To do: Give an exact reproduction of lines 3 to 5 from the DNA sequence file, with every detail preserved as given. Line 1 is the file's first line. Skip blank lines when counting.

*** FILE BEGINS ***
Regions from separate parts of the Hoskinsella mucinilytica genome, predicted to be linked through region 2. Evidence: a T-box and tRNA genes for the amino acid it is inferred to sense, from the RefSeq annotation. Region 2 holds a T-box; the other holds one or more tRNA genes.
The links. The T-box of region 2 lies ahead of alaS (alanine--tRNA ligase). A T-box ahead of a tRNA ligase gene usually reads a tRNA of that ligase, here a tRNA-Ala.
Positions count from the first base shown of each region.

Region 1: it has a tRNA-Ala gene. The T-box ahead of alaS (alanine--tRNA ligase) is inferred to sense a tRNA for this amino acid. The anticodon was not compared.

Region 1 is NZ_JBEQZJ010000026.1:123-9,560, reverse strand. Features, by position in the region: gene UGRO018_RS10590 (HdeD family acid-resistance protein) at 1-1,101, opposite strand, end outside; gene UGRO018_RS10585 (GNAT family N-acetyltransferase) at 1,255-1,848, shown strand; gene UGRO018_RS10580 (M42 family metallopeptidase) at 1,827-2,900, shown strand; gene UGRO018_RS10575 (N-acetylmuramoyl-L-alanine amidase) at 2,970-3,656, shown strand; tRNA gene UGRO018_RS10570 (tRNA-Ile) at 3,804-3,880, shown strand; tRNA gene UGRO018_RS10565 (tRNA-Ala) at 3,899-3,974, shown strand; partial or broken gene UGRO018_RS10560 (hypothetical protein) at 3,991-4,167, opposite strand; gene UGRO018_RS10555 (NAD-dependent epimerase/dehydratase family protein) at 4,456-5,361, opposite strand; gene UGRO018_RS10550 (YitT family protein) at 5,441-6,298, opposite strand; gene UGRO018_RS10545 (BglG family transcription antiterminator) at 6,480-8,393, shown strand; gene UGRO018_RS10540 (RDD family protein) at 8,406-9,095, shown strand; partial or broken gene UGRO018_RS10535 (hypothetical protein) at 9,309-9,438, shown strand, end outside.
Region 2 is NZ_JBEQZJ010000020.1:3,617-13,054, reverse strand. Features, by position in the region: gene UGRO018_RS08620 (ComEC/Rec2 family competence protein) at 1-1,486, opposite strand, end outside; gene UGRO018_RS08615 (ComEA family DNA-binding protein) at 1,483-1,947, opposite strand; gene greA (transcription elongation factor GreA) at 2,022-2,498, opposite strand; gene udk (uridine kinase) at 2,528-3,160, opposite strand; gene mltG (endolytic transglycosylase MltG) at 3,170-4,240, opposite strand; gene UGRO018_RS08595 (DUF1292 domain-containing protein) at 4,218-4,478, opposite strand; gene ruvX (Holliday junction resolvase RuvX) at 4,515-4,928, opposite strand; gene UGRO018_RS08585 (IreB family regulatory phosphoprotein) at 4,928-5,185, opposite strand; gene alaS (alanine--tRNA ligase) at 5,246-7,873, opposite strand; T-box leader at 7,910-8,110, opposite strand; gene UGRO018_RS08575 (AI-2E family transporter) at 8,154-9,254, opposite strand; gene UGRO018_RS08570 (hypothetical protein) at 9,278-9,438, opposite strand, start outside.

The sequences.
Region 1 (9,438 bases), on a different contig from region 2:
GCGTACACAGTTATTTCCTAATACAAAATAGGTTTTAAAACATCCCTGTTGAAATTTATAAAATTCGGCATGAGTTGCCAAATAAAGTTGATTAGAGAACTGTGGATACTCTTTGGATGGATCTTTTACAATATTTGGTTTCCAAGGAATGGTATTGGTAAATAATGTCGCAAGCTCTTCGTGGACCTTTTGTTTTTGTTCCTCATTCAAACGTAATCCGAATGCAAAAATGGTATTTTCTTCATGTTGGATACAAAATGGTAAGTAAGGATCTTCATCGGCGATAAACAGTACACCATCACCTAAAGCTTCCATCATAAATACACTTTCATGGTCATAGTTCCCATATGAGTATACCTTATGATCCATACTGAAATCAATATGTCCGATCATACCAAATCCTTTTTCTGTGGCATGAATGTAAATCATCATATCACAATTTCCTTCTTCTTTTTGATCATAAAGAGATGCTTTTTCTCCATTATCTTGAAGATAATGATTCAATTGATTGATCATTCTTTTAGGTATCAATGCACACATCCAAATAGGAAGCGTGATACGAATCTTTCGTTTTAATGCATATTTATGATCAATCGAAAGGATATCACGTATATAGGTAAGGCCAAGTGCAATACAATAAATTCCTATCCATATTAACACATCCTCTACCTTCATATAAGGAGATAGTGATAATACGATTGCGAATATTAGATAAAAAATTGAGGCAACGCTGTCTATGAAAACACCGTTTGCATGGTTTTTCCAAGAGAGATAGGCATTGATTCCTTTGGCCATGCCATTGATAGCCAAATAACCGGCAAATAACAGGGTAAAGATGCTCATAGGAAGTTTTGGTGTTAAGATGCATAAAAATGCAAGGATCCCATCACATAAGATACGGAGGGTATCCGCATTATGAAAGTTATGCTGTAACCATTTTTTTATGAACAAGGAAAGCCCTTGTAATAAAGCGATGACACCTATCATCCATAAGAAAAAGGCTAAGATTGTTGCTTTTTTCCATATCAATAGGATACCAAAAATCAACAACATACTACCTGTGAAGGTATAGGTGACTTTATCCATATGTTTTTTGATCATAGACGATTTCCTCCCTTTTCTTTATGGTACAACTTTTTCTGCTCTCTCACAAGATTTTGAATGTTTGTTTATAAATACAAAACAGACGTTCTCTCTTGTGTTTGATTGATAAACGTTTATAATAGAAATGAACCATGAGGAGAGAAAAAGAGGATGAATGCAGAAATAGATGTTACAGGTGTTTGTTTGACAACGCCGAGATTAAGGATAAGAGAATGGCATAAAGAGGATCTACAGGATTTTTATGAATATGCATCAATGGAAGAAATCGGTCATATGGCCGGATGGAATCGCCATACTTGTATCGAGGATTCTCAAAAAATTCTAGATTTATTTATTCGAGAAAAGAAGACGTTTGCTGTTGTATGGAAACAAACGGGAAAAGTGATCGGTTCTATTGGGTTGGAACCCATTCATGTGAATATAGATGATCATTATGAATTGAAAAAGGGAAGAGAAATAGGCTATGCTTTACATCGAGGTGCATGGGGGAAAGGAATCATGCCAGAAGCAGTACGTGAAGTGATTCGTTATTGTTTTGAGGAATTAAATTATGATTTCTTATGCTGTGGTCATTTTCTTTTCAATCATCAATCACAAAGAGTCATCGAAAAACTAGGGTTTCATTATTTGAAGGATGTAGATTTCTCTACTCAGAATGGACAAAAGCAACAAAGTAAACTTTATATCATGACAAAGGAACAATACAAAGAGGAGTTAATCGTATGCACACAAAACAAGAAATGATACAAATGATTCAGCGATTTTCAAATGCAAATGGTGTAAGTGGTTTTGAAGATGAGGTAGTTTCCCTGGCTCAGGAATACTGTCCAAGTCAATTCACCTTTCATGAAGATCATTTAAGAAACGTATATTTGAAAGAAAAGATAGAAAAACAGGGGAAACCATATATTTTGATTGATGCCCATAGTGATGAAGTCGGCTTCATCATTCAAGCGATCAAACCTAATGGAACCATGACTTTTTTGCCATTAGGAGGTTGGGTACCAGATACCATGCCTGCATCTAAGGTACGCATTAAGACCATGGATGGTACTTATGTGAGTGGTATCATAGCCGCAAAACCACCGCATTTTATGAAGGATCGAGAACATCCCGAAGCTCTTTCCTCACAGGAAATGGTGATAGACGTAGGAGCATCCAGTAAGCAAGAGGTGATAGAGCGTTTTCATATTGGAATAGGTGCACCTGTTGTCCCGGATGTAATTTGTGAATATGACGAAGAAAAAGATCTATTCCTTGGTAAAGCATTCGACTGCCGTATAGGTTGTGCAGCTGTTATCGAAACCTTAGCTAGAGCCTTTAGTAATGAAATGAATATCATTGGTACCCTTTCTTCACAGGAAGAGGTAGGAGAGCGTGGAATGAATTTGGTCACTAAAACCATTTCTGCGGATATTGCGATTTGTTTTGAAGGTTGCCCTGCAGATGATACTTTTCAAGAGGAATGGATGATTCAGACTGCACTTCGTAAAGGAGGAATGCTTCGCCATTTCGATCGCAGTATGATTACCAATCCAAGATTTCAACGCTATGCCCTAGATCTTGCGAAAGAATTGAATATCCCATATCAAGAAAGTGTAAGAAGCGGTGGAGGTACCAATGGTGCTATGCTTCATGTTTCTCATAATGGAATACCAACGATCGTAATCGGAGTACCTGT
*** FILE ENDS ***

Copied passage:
Positions count from the first base shown of each region.

Region 1: it has a tRNA-Ala gene. The T-box ahead of alaS (alanine--tRNA ligase) is inferred to sense a tRNA for this amino acid. The anticodon was not compared.

Region 1 is NZ_JBEQZJ010000026.1:123-9,560, reverse strand. Features, by position in the region: gene UGRO018_RS10590 (HdeD family acid-resistance protein) at 1-1,101, opposite strand, end outside; gene UGRO018_RS10585 (GNAT family N-acetyltransferase) at 1,255-1,848, shown strand; gene UGRO018_RS10580 (M42 family metallopeptidase) at 1,827-2,900, shown strand; gene UGRO018_RS10575 (N-acetylmuramoyl-L-alanine amidase) at 2,970-3,656, shown strand; tRNA gene UGRO018_RS10570 (tRNA-Ile) at 3,804-3,880, shown strand; tRNA gene UGRO018_RS10565 (tRNA-Ala) at 3,899-3,974, shown strand; partial or broken gene UGRO018_RS10560 (hypothetical protein) at 3,991-4,167, opposite strand; gene UGRO018_RS10555 (NAD-dependent epimerase/dehydratase family protein) at 4,456-5,361, opposite strand; gene UGRO018_RS10550 (YitT family protein) at 5,441-6,298, opposite strand; gene UGRO018_RS10545 (BglG family transcription antiterminator) at 6,480-8,393, shown strand; gene UGRO018_RS10540 (RDD family protein) at 8,406-9,095, shown strand; partial or broken gene UGRO018_RS10535 (hypothetical protein) at 9,309-9,438, shown strand, end outside.